Please hear me: to say this is not necessarily to downplay evangelism!  I will admit that I think it is likely that some Bible passages – like those in Matthew 28:19-20, II Corinthians 5, and Romans 10 (regarding “the feet which bring good news”) – were written primarily with pastors in mind, or those who would continue in the stead of the apostolic ministry.  Even if this is the case however, John 4:39 and 14:12, Philemon 6, I Peter 3:15,16, Philippians 2:13-16, and even Acts 4:20 make it abundantly clear that lay Christians, while not being “sent” in the exact same way as is a pastor, are still to be an essential and active part of the Church’s missionary enterprises.

But this does not necessarily mean that worship should be designed to reach out to the unbeliever (of course, we can still try to make it as understandable as possible by providing visitor guides, etc.).  At the same time, this does not mean the unbeliever will not be affected by what they see in worship (see I Cor. 14 again!)!  For example, Lutherans like to say that God doesn’t need our good works, but our neighbor does.  When it comes to worship, I think we should also consider that while God doesn’t need our response (to His Divine Service) our neighbor does.  For instance, when we gather together for worship we certainly benefit from seeing faithful people who desire to fall at Christ’s feet, to be taught at Christ’s feet, and to receive that gift of redemptive blood which flowed from His side, hands and feet – like little children who are better at passive reception than anyone…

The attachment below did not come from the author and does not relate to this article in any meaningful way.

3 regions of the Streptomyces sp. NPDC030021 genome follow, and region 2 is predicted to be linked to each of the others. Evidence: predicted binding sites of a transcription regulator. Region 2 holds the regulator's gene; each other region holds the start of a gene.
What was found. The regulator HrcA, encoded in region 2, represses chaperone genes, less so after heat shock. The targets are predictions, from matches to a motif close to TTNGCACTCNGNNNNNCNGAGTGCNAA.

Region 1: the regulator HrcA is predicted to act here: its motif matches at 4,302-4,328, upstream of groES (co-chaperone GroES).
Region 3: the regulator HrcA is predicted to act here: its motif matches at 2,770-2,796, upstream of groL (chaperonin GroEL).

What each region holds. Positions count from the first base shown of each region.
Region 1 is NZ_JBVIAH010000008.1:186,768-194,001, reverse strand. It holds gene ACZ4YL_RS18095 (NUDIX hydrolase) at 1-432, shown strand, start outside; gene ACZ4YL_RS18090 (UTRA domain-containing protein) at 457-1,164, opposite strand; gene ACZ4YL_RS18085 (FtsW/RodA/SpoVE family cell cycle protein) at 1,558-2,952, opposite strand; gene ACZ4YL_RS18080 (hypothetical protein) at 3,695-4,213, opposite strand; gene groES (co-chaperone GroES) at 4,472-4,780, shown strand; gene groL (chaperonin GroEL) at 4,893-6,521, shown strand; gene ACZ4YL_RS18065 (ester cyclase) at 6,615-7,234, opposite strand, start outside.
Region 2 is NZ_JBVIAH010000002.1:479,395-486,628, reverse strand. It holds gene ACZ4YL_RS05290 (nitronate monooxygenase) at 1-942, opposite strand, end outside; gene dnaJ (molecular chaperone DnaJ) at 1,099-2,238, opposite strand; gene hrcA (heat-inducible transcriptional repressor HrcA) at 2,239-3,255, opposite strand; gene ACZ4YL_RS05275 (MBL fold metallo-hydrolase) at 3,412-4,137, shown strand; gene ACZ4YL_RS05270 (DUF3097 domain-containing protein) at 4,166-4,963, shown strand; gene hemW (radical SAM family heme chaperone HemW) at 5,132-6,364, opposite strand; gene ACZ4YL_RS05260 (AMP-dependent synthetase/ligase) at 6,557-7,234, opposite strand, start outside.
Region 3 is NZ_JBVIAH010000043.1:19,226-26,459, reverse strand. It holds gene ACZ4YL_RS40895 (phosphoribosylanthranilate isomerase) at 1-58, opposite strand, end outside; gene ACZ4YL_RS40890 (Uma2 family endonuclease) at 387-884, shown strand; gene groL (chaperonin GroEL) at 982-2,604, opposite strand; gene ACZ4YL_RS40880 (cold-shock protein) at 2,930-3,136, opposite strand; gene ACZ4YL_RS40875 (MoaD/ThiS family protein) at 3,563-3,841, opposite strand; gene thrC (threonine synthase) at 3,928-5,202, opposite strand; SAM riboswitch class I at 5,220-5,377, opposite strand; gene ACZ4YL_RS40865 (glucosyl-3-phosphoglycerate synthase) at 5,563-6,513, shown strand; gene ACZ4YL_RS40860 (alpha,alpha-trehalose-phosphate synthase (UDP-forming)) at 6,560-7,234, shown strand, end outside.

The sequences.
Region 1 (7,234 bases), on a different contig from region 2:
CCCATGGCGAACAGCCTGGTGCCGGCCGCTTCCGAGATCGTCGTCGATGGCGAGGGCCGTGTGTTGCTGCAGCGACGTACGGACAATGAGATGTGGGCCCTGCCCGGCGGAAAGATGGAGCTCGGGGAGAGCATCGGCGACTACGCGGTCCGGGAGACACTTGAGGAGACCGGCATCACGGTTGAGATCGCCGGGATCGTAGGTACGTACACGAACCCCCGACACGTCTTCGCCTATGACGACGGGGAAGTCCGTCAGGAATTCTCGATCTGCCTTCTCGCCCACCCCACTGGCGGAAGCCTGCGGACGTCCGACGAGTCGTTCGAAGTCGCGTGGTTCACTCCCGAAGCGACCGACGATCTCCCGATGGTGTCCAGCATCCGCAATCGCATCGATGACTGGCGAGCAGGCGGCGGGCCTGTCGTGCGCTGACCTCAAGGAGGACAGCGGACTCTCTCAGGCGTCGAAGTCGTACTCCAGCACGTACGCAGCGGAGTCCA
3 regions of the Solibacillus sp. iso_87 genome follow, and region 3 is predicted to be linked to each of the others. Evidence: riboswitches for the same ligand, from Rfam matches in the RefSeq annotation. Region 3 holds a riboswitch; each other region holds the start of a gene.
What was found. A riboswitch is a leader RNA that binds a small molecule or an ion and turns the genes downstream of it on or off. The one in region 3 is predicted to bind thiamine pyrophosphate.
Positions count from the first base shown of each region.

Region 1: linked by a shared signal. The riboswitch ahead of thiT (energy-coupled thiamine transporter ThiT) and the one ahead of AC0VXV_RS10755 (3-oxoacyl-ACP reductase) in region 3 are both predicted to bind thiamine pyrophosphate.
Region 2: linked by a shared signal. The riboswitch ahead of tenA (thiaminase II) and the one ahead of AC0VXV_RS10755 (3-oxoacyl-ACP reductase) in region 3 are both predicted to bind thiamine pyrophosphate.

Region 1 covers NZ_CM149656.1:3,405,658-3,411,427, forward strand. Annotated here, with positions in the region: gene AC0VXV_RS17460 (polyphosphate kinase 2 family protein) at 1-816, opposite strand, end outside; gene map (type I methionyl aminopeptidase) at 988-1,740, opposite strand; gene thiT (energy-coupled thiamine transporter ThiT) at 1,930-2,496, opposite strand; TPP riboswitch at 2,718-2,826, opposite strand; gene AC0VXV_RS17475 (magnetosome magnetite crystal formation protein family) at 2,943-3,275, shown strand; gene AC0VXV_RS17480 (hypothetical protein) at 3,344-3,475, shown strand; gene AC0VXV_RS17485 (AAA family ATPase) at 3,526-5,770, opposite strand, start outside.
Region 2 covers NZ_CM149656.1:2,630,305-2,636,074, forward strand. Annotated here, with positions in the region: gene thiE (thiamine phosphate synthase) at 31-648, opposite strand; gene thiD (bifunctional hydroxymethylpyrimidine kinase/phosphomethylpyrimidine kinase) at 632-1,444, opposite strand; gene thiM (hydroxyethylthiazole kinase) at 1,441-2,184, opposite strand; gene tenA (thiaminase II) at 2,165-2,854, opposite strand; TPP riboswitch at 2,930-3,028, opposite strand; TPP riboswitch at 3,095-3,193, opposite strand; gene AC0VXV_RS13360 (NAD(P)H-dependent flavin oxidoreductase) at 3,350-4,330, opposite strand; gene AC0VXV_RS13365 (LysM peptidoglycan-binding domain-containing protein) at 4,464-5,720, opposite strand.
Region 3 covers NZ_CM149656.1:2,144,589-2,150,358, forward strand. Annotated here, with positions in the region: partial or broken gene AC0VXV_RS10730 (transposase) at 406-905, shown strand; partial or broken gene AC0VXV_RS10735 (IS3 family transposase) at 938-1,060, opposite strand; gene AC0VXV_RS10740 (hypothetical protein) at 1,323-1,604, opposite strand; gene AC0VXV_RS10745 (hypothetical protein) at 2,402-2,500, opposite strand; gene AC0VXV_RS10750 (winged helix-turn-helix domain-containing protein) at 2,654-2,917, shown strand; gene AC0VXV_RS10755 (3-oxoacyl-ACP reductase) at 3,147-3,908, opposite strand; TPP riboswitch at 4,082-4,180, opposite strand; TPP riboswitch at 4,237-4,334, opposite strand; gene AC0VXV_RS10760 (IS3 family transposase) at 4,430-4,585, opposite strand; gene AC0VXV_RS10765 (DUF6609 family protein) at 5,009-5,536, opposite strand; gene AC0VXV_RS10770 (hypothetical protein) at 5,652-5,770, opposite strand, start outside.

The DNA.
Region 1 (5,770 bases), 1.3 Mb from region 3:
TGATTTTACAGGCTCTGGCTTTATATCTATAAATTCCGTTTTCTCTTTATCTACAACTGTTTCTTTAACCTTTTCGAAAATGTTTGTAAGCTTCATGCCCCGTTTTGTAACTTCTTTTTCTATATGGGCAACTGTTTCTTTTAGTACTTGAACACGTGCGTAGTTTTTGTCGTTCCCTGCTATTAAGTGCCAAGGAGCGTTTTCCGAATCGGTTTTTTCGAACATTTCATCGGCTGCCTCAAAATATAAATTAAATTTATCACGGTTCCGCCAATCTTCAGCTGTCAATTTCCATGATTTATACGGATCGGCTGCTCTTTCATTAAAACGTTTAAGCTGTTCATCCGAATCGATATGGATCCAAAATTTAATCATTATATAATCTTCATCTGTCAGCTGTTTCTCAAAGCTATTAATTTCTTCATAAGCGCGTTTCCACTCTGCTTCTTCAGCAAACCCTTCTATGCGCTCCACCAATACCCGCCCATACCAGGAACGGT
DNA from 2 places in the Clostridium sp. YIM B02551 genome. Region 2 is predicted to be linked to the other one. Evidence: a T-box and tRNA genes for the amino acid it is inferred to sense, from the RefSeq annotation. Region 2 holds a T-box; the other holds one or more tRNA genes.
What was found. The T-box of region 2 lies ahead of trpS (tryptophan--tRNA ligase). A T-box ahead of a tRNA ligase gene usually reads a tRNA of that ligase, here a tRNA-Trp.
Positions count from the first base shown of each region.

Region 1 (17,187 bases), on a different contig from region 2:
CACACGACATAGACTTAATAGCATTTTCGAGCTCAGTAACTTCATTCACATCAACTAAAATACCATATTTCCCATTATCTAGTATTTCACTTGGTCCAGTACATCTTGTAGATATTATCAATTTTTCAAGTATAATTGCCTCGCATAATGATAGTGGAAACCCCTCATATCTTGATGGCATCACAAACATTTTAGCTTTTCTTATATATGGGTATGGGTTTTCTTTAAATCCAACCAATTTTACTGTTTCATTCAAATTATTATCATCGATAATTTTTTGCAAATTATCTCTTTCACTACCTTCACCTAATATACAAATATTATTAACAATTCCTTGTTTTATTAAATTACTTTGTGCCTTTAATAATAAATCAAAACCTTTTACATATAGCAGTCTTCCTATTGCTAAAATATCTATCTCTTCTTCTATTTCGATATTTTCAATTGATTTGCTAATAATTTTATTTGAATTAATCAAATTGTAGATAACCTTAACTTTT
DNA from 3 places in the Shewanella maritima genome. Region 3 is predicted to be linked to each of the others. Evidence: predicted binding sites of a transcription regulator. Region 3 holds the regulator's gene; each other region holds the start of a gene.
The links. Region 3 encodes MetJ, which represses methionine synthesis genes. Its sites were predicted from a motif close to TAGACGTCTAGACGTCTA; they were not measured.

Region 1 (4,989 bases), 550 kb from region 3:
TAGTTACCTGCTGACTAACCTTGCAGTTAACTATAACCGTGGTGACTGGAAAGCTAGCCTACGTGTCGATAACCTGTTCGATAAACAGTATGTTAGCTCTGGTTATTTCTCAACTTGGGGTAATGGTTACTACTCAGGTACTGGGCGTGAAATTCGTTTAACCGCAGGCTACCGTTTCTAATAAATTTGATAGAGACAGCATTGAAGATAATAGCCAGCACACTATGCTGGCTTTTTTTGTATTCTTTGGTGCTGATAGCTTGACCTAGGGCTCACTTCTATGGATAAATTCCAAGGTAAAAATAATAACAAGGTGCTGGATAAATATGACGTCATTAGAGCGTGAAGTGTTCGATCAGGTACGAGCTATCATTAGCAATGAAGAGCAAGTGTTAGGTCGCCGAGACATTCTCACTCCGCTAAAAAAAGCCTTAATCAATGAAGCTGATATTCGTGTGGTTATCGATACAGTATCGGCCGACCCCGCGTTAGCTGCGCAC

Not only this, it seems to me that much can be learned from the highly corporate and liturgical acts – given by God for His people to enact – that soak the pages not only of Leviticus, but the book of Revelation.  Truly, heaven will be everlasting, joyful, liturgical (i.e. formal ritual) celebration!   Here on earth, we may begin to experience this (as pastors like Arthur Just and Will Weedon marvelously communicate), but note the evident origins of this joy:

You have not come to a mountain that can be touched and that is burning with fire; to darkness, gloom and storm; to a trumpet blast or to such a voice speaking words that those who heard it begged that no further word be spoken to them, because they could not bear what was commanded: “If even an animal touches the mountain, it must be stoned to death.”  The sight was so terrifying that Moses said, “I am trembling with fear.”

But you have come to Mount Zion, to the city of the living God, the heavenly Jerusalem. You have come to thousands upon thousands of angels in joyful assembly, to the church of the firstborn, whose names are written in heaven. You have come to God, the Judge of all, to the spirits of the righteous made perfect, to Jesus the mediator of a new covenant, and to the sprinkled blood that speaks a better word than the blood of Abel.

See to it that you do not refuse him who speaks. If they did not escape when they refused him who warned them on earth, how much less will we, if we turn away from him who warns us from heaven?  At that time his voice shook the earth, but now he has promised, “Once more I will shake not only the earth but also the heavens.” The words “once more” indicate the removing of what can be shaken—that is, created things—so that what cannot be shaken may remain.

Therefore, since we are receiving a kingdom that cannot be shaken, let us be thankful, and so worship God acceptably with reverence and awe,  for our “God is a consuming fire.” (Hebrews 12:18-29)

If you attend a contemporary worship service, does this description of worship fit with what you see there?

I think we desperately need words like these, for we are not in heaven yet.  How then, should we worship?  (for more challenging thoughts, see this, from a Lutheran convert to Catholicism talking about Protestant worship)  “Let us be thankful” indeed!  Shall we not, like children eager to follow their parents, follow in this historic train – a train which I think is about grace, not law ; freedom, not bondage ; joy, not legalism (even as it is also about reverence and awe!)?  If not, why not?  Why?!